Non-standard home insurance is a growing category that more and more people are finding themselves falling into. One of the biggest problems with all of these situations is that the people they affect often don’t realise that they are ‘non-standard’. Often this will not become apparent until there has been a claim, where homeowners can then discover they are not covered in the way they thought.
So what exactly is non-standard? Many people would automatically think of this as being a property that is built in an unusual way, for example, if it is an unusual shape or is a quirky converted church. However, non-standard covers much more than this, including properties that are unoccupied, have been underpinned or that are being renovated. It also takes into account the homeowner that the policy will be covering. People can be classed as non-standard due to their poor credit history, previous convictions or simply the fact that they often work away from home.
One of the most common causes of needing non-standard home insurance is your property being unoccupied. This can be caused by a number of factors including moving abroad, an extended holiday, awaiting the sale of a property when you have already moved or the death of a family member, leaving their probate property in your possession.
Lots of insurers are unable to provide home insurance for properties such as this, largely due to the increased chance of damage occurring at the property when there is nobody living there to check it frequently. A small issue such as a crack in a pipe could soon turn into massive scale water damage if someone was not there to pick up on the problem when it starts. Equally, empty homes are far more likely to be targeted by thieves and vandals as they are easy targets – the last thing such people want is to be confronted by an angry property owner.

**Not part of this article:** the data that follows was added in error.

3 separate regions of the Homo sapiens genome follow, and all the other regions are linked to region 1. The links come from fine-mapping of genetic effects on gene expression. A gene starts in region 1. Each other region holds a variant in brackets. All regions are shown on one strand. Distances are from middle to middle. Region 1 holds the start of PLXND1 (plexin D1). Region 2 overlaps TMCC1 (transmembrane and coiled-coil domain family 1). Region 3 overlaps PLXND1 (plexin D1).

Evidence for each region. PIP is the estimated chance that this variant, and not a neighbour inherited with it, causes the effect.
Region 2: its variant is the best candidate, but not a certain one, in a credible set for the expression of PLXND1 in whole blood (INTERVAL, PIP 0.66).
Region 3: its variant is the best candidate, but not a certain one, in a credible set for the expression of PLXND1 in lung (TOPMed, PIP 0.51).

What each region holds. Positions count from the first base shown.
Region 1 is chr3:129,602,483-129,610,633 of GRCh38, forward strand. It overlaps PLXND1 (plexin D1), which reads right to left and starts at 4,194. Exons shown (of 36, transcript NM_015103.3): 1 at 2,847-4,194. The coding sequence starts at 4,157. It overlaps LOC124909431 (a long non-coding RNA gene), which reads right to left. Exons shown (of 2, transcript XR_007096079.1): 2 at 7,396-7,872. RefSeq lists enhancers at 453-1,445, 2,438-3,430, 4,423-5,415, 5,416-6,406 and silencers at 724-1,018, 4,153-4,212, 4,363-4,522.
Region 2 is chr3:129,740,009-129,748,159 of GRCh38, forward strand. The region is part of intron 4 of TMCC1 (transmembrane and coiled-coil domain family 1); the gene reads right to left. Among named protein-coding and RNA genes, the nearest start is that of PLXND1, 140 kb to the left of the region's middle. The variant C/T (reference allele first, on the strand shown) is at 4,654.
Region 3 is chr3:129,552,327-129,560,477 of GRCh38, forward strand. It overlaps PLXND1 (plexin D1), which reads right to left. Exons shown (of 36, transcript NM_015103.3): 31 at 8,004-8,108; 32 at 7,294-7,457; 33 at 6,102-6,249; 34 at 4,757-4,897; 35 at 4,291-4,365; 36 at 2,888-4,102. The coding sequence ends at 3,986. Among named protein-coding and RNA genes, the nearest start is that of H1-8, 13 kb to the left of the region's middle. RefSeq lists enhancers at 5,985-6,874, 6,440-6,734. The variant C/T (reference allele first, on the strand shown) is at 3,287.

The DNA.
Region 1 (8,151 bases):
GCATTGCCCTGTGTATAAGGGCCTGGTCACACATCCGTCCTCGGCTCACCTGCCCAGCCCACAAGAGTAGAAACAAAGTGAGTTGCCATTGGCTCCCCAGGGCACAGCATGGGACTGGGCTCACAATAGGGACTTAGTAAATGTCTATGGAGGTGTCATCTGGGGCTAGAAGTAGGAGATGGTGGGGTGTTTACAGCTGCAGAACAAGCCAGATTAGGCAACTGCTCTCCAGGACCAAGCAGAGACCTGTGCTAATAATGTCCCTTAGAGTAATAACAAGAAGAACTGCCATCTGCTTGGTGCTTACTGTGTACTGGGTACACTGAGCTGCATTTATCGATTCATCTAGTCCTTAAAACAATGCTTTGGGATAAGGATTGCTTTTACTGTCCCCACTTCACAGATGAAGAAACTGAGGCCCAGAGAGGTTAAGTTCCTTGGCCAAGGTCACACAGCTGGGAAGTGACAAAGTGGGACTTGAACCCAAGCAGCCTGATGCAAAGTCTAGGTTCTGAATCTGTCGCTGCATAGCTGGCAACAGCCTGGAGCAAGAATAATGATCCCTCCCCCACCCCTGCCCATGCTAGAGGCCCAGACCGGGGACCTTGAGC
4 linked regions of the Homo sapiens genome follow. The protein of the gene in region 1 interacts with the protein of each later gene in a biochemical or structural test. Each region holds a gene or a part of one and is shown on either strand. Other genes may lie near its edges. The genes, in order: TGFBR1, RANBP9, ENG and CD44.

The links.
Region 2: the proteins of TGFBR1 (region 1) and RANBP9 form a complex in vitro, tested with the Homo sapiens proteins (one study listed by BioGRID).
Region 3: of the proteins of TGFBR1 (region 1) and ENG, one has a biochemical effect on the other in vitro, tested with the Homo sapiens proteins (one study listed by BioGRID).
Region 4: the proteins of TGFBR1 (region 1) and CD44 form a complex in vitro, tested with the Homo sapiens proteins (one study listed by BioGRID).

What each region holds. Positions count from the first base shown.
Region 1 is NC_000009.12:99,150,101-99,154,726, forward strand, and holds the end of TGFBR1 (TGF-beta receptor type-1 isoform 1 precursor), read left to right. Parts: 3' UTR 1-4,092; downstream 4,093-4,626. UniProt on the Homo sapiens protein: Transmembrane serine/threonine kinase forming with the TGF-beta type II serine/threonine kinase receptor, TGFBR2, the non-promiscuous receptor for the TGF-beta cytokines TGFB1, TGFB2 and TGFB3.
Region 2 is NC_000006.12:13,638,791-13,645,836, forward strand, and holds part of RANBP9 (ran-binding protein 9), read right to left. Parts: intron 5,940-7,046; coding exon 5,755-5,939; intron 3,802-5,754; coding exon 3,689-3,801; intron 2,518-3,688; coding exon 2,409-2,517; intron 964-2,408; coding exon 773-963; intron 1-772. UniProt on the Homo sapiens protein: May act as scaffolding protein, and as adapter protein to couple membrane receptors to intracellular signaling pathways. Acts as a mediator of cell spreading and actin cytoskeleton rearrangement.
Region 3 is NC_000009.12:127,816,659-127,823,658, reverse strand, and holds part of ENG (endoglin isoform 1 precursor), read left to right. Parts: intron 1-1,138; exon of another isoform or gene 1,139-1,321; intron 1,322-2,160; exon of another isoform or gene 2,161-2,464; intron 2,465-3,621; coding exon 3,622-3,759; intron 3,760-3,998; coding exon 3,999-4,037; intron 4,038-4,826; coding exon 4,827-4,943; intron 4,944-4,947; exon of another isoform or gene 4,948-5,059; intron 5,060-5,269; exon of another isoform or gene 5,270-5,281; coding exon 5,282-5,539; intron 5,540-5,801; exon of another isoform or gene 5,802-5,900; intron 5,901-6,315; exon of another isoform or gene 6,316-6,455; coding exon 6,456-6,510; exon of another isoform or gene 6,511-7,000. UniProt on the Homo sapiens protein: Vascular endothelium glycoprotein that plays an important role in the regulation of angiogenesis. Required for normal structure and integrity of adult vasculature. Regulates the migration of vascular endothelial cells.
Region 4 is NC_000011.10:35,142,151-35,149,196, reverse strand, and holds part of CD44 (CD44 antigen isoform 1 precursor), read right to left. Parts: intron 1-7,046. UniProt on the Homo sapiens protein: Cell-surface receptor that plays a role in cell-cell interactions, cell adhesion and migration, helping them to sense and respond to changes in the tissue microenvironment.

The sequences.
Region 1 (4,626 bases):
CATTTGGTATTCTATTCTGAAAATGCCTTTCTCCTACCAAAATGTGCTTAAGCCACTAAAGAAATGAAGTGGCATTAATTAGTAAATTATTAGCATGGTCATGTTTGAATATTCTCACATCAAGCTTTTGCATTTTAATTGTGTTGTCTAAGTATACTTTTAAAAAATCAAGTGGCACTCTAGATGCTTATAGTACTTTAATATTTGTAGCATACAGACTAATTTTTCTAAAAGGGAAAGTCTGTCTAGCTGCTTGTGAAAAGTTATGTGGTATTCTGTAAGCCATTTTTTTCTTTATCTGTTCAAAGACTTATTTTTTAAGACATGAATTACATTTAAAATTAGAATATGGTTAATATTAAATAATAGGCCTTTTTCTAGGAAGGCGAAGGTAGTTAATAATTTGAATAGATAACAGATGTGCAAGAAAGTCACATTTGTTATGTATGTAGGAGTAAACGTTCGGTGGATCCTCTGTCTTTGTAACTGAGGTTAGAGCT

There are a number of ways that you can reduce the risk that is posed to your unoccupied property by taking a few simple steps. Firstly, ensure that all of your security devices are in good working order. This includes installing the most up-to-date and secure locks on your doors and windows and perhaps considering further security devices such as motion sensor lights or a CCTV system.
Steps should also be taken to try and make the property look lived in, even if it is not. Post should be collected on a regular basis so that it does not gather on the doorstep (a tell-tale sign of a long-term empty home) and general maintenance such as cutting the grass and simple de-weeding should be carried out whenever is possible.
In order to protect an empty property while it is in your possession, it is also wise to check that you have adequate insurance in place. For the reasons stated above, empty properties can be particularly vulnerable so knowing that you won’t have to foot the bill if something goes wrong can be very reassuring for homeowners. Many standard insurers will be unable to provide adequate cover for risks such as these, so it may be necessary to look for a specialist provider – luckily there are a number on the market that can provide cover at reasonable prices.
4 Weeks Ago, Friday, September 22, 2017, 15:58:27